<Willber G: <Abdel Irada: <this criteria is>>
Abdel, I admire your linguistic skills but this disappoints me. ;-)>
Oops. When I rewrote that sentence, I apparently forgot to change to the singular.
(Note to self: Drink coffee first, *then* post.)
|Mar-21-17|| ||PawnSac: cheapo, once, YouRang, Al, and several others..|
If the knight was not in the way, Bxd5 would immediately win the exchange.
SO, we look at every possible knight move and ask...
Which moves are FORCING? (The idea is to get the knight out of the way
without allowing black time to add defense to d5.)
Ne6 and Nc6 are obviously lemons as Qx adds additional guard to d5 as well
as drop the piece.
Nc2 and Ne2 are not forcing, as black has time to play Rad8.
In the case of Ne2 the bishop retreat is blocked and black now threatens ..g4
after he plays ..Rad8.
So that leaves Nxf5 and Nxb5. Nxf5 only works if Rxf5, but Qxf5 defends.
That means if Nxb5 does not work, white must look for a 2nd best idea
like YouRang's Nb3. But the fact is Nxb5 works.
Therefor... the line goes like this:
Nxb5 Rd8 Nd6 d4 (the pawn can not be taken here.. Re1+ is a discovered attack on white"s queen.) but white may still pick up the pawn eventually, so black can consider other alternatives, like... Nxb5 Kf8 Bxd5 Rae8 or Nxb5 Rae8 Bxd5+ Kf8 and so forth.
anyway, the bottom line is Nxb5 wins at least 1, but probably 2 pawns,
while leaving white with a passer that can be protected or advancced. An obviously winning advantage
|Mar-21-17|| ||perfidious: <Willber G: <Abdel Irada: <this criteria is>>>|
Long and short of it is that most would overlook this, the singular being incorrectly used in place of the plural almost as a matter of course amongst even the otherwise well educated.
|Mar-22-17|| ||Fusilli: <perfidious: ... as a matter of course amongst even the otherwise well educated.>|
Oh, no, <perfidious>, you are in the "amongst" camp...
Please don't tell me that you also prefer "utilize" over the simpler "use"...
|Mar-22-17|| ||perfidious: <Fusilli....Please don't tell me that you also prefer "utilize" over the simpler "use"...>|
No: 'utilise' over 'utilize', though I often employ 'use' as well. (laughs)
|Mar-22-17|| ||Once: I'm a humble woodpusher. To me, a pawn is a pawn is a pawn.|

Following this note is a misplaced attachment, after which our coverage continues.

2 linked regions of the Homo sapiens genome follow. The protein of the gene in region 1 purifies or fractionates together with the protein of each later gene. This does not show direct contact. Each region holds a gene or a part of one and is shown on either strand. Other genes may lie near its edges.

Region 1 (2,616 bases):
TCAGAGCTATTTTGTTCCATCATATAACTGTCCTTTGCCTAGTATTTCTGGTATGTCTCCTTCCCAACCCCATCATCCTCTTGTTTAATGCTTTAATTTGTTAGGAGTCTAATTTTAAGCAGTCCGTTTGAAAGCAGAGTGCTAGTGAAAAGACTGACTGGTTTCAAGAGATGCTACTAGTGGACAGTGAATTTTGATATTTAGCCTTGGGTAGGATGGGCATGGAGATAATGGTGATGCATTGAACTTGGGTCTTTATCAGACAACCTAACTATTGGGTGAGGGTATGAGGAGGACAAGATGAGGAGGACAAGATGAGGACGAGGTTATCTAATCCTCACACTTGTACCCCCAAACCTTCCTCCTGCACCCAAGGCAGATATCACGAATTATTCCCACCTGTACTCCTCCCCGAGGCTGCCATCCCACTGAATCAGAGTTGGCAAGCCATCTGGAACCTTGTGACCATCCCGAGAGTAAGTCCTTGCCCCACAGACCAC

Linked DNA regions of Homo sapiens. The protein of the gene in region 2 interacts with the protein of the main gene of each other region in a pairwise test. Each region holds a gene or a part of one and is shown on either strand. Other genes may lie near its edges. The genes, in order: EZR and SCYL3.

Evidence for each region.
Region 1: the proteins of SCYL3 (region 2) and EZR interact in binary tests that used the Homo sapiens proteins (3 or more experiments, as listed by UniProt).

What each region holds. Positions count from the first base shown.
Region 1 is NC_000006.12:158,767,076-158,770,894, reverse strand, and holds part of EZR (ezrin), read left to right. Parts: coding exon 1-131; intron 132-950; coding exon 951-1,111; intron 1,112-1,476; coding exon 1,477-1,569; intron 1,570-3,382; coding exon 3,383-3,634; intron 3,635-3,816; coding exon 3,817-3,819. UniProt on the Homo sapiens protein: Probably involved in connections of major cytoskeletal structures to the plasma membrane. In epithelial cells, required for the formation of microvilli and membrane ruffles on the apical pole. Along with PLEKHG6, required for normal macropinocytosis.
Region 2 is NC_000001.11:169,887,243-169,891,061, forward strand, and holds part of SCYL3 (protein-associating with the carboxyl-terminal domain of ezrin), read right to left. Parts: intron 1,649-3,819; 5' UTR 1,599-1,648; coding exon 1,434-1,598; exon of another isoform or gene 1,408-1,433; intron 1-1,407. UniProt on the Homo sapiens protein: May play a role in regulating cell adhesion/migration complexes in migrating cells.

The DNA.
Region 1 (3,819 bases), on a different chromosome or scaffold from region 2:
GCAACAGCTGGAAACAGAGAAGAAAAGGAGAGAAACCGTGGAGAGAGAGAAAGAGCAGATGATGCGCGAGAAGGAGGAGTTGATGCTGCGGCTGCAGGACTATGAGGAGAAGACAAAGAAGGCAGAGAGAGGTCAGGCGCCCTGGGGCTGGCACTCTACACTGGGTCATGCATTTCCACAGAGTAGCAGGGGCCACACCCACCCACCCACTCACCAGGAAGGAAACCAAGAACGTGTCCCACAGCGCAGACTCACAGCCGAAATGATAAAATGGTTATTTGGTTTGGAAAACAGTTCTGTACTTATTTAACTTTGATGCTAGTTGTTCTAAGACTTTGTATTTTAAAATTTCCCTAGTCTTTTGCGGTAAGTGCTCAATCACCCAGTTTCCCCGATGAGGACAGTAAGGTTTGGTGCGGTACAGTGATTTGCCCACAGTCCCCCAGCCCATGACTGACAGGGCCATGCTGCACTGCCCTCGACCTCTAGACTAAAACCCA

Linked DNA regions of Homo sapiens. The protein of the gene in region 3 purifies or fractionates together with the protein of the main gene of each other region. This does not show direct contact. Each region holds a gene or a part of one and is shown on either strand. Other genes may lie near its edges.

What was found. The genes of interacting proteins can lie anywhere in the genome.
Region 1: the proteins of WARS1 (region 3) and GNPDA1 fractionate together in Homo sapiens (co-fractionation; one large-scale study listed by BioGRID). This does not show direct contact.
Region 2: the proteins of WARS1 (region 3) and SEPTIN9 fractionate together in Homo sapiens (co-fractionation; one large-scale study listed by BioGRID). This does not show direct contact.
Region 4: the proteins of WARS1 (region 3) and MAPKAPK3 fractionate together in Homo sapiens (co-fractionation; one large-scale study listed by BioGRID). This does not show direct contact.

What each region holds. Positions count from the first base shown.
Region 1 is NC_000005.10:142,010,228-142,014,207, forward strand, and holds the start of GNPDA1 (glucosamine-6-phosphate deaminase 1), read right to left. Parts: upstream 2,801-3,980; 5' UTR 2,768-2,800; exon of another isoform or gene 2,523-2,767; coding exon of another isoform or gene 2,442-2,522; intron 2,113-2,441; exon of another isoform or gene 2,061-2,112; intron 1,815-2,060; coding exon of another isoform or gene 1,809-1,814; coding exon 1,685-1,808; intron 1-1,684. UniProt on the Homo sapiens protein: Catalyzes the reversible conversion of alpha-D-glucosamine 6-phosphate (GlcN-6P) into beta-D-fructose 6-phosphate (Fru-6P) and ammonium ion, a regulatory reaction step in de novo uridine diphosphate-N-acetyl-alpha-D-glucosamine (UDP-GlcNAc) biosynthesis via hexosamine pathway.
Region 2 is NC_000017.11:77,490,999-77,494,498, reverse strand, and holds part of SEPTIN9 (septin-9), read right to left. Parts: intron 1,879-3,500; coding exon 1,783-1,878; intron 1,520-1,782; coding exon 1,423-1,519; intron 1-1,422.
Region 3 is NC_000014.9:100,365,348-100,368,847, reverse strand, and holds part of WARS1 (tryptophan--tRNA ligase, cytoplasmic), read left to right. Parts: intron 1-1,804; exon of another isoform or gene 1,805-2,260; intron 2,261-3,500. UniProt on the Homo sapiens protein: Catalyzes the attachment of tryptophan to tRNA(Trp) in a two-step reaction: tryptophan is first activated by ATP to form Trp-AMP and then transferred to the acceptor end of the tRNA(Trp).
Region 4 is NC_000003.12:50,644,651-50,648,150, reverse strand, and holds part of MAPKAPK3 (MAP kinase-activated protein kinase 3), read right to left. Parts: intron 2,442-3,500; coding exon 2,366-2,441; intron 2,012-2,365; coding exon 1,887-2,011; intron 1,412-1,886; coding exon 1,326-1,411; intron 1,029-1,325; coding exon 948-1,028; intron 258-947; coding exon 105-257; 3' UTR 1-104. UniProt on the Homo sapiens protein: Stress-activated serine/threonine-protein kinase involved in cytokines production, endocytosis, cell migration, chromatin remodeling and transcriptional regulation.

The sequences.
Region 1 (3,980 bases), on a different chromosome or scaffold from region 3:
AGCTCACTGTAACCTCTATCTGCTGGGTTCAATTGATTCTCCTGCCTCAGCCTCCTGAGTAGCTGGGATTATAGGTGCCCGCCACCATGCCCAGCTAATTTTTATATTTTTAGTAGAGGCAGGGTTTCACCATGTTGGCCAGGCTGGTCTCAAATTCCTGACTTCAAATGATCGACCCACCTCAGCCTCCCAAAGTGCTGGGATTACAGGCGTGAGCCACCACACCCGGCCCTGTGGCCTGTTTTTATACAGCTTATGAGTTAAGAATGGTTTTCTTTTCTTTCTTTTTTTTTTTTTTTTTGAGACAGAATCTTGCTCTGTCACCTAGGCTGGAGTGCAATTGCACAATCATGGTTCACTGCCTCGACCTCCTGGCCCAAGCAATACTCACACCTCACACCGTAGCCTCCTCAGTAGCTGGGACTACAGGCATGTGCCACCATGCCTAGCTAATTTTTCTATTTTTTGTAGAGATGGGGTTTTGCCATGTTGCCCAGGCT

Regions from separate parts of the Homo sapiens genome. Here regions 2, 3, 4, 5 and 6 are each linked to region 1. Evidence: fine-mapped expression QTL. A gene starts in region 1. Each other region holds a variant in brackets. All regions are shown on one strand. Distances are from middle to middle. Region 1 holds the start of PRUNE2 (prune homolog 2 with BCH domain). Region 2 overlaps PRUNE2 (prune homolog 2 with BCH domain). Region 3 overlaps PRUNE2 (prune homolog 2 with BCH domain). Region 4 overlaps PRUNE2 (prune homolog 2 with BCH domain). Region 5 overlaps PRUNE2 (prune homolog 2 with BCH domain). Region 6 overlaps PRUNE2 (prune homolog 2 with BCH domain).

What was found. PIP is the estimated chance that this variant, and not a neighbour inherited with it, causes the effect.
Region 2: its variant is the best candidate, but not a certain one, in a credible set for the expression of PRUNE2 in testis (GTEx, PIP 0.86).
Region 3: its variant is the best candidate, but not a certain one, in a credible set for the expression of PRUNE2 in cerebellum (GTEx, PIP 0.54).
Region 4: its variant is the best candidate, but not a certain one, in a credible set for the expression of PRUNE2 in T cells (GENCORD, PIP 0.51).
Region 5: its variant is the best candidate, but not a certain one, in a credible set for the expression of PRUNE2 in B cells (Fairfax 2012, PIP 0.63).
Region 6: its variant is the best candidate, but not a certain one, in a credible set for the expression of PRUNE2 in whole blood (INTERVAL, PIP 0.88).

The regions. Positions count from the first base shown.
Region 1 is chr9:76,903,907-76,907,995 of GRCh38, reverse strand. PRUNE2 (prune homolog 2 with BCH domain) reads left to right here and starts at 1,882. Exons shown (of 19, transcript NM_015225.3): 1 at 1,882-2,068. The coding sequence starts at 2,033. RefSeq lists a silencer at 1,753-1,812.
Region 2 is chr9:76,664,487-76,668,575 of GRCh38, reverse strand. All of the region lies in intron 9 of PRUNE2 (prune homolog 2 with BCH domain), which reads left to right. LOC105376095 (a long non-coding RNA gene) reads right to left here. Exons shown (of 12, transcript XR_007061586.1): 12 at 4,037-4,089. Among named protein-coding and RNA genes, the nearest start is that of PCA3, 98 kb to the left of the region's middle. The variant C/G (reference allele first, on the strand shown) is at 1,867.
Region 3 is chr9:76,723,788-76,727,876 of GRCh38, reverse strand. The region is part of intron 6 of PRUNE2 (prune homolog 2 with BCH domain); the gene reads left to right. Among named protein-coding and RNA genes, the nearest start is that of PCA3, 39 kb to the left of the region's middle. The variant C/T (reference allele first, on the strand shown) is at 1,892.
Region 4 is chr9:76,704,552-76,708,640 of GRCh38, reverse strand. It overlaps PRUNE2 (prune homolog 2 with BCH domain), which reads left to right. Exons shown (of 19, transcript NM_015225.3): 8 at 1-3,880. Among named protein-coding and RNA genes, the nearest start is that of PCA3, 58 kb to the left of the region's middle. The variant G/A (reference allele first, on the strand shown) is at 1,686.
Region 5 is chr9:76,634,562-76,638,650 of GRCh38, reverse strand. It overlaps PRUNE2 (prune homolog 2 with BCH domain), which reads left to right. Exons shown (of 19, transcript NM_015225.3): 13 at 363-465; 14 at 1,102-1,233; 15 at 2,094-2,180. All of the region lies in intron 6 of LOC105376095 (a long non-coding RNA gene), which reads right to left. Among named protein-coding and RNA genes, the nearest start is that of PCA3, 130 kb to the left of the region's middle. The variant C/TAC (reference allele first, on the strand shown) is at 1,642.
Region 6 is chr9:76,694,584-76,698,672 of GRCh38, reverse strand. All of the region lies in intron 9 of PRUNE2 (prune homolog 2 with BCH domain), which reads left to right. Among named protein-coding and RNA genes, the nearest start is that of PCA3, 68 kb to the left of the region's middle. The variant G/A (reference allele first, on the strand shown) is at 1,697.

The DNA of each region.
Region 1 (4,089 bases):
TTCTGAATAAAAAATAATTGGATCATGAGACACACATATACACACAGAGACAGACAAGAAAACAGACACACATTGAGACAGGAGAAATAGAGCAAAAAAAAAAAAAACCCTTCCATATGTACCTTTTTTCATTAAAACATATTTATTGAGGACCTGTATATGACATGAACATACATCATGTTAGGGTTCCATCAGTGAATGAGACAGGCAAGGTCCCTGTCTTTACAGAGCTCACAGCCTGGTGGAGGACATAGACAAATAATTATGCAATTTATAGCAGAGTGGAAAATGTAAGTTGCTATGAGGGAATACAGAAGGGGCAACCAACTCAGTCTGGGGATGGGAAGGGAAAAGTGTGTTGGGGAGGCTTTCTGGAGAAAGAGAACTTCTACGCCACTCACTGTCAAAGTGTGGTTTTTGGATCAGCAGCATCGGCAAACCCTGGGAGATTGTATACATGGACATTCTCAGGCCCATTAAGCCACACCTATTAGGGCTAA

I saw that 26. Nxb5 won a pawn and the other moves didn't. That was good enough for me.
|Mar-22-17|| ||moronovich: <That was good enough for me.>|
Could be the beginning of a good
<To me, a pawn is a pawn is a pawn.>
Doesnt work with tits.Or when the pawn reaches the eight or first rank.:)
|Mar-22-17|| ||Willber G: <perfidious: <Willber G: <Abdel Irada: <this criteria is>>>|
Long and short of it is that most would overlook this, the singular being incorrectly used in place of the plural almost as a matter of course amongst even the otherwise well educated.>
Abdel sets high standards; I'm sure he didn't mind this rare anomaly being pointed out.
<the singular being incorrectly used in place of the plural>
I find it's more often the other way round.
|Mar-22-17|| ||Abdel Irada: ∞
<<the singular being incorrectly used in place of the plural>
I find it's more often the other way round.>
As I just inadvertently demonstrated. :-S
For whatever reason, even educated English speakers are fond of saying "criteria" when they mean "criterion."
|Mar-22-17|| ||Willber G: <Abdel Irada: For whatever reason, even educated English speakers are fond of saying "criteria" when they mean "criterion.">|
Yes, it is indeed a strange phenomena. ;-)
|Mar-24-17|| ||Fusilli: Maybe "criterion" will end up vanishing, just like "datum" did. Data is technically plural, but by now, both singular and plural are standard usage for that word (http://www.quickanddirtytips.com/ed...).|
|May-29-17|| ||offramp: <PawnSac: ...leaving white with a passer that can be protected or advanced.>|
The only protected passer I know is <Passer gongonensis>, the parrot-billed sparrow.